They both use race as the theme in their individual pieces: Country Lovers and “What it’s Like to be a Black Girl. ” The authors chose to write about the pain and suffering that comes with having black skin. According to Martin Trump, “Nadine Gordimer’s prose fiction is among the best that give account of this sad process of alienation and social severance” (Trump, 1986, pg. 341, para. 2). In Country Lovers, Ms. Gordimer writes about the forbidden relationship between a white skinned boy and a black skinned girl; the setting takes place in South Africa, where prejudice is prevalent.
This story “lays bare an interracial love affair warped and then destroyed by the society surrounding them” (Rennison, 2010, pg. 1, para 3). The quote demonstrates suffering and pain developed by society’s prejudices; it adds to the fact that this author intended to show the suffering on both parties. Not only does prejudice affect the dark skinned woman, but also the white skinned man, and the innocent baby that suffered the worst fate of all, death. Similarly, Smith’s poem “What It’s Like to be a Black Girl” describes the feelings associated with being a “black girl,” in a time and/or place when being black was not accepted.
She describes what it is like to wish to be someone else. Patricia Smith takes her audience through various stages of the life of an African American female, dealing with the pressures of being black and going through puberty while dealing with those pressures. She writes, “It’s finding a space between your legs, a disturbance at your chest, and not knowing what to do with the whistles. ” She makes it clear that there is nothing glamorous about this time. “It’s growing tall and wearing a lot of white;” another line making it clear to the audience that the character in the poem is truggling to fit in somewhere.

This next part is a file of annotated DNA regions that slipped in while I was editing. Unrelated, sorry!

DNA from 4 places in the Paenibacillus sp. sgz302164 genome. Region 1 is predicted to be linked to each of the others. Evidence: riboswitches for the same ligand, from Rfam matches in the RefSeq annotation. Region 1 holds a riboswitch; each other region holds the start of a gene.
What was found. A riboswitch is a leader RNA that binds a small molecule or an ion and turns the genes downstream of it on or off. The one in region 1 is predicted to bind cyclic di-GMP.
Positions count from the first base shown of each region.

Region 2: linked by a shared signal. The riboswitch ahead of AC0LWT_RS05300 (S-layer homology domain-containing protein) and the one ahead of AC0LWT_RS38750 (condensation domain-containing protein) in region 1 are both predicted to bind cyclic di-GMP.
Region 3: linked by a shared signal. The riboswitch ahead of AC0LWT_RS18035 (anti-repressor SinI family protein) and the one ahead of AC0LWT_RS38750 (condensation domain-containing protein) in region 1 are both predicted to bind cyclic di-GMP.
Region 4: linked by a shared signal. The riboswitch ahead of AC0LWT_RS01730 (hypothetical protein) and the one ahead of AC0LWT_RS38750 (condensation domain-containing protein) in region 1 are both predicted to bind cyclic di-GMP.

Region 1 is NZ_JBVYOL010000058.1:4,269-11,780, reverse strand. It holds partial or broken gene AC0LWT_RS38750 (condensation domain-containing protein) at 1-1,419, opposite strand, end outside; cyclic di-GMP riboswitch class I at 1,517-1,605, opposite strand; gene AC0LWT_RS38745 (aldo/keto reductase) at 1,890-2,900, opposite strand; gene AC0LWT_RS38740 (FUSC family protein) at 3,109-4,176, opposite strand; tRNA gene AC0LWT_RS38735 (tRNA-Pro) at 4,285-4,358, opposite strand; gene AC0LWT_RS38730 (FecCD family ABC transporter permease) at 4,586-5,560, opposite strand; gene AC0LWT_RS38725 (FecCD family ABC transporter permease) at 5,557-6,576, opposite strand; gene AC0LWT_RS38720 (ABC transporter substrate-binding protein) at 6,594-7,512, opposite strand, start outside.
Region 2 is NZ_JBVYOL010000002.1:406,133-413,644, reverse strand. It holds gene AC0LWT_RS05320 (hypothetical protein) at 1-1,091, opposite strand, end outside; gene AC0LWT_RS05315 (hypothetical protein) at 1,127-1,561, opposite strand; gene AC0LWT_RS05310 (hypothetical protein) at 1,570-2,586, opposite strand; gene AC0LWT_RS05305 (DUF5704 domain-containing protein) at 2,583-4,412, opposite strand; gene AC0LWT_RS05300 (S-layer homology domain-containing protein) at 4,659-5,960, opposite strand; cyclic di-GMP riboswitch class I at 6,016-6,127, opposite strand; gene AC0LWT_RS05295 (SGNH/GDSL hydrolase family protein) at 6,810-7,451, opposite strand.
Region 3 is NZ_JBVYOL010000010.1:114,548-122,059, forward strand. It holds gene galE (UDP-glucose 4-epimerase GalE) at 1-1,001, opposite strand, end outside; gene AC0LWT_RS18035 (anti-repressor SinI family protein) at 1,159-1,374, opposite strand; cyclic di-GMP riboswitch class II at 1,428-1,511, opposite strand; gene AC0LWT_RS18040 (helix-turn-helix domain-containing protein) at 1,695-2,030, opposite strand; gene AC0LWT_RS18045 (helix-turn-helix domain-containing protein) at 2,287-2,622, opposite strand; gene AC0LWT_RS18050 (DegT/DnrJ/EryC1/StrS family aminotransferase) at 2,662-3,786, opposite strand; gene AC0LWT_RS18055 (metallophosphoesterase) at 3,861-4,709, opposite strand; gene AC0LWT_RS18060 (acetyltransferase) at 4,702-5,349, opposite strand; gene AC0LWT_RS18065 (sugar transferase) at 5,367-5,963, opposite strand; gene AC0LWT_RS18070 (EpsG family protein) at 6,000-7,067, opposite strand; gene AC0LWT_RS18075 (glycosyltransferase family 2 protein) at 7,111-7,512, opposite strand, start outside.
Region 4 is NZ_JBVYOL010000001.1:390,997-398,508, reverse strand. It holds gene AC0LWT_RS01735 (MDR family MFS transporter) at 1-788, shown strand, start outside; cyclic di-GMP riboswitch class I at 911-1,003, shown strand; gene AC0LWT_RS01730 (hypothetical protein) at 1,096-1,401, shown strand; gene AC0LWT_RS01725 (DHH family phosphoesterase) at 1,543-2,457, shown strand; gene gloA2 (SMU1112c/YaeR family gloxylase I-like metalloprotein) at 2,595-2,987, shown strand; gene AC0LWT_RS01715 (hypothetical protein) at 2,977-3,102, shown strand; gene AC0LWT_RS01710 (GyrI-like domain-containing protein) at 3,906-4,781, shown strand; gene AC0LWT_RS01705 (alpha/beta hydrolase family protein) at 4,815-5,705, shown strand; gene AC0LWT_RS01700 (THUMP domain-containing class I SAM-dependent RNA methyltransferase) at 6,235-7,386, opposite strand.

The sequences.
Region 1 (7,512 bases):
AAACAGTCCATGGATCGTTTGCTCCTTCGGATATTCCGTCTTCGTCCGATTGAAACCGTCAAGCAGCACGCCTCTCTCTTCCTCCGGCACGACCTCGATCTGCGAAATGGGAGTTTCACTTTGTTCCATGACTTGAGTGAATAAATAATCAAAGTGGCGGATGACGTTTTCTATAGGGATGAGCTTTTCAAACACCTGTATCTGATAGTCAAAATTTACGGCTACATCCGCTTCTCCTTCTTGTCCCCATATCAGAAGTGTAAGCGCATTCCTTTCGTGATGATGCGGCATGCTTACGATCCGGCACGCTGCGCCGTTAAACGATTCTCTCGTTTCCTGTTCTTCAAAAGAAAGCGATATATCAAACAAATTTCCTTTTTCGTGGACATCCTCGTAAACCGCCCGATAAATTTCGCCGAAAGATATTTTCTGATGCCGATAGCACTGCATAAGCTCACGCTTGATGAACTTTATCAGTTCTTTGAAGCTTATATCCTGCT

In “What it’s Like to be a Black Girl,” Patricia Smith focuses on how hard it is to be someone on the outside of what is accepted. Racism is the theme in each of these literary pieces, however there are significant differences as well. Smith describes difficulties and situations that she may have personally experienced being an African American woman. On the contrary, Country Lovers author Nadine Gordimer is South African but with white skin; though they did not share the same skin color, both authors were directly affected by racism.
Both writers have dealt with the negativity that is racism, and chooses to write about it in a way that makes the reader think and feel what the characters are feeling. Throughout each of these pieces, the authors chose dissimilar flairs to catch the readers’ attention. For example, in Country Lovers, the author used an element of surprise during the climax of the story, “She thought she heard small grunts from the hut, the kind of infant grunts that indicates a full stomach, a deep sleep” (Clugston, 2010, pg. 3. 1 para. 22). It was a uncertain, up until this point, that Paulus would commit such a heinous crime.
Throughout the story, it was clear that interracial relationships were unacceptable, however the characters chose to engage in relations regardless of this “law”. The descriptions of the encounters between Paulus and Thebedi were positive. For example, Gordimer writes, “… she and the farmer’s son stayed together whole nights almost” (Clugston, 2010, pg. 3. 1, para. 8). With descriptions like this, one could get the feeling that Paulus might care for Thebedi and take some responsibility for his actions. There is little to describe any negative emotions between the two up until the horrible act of murdering an innocent child.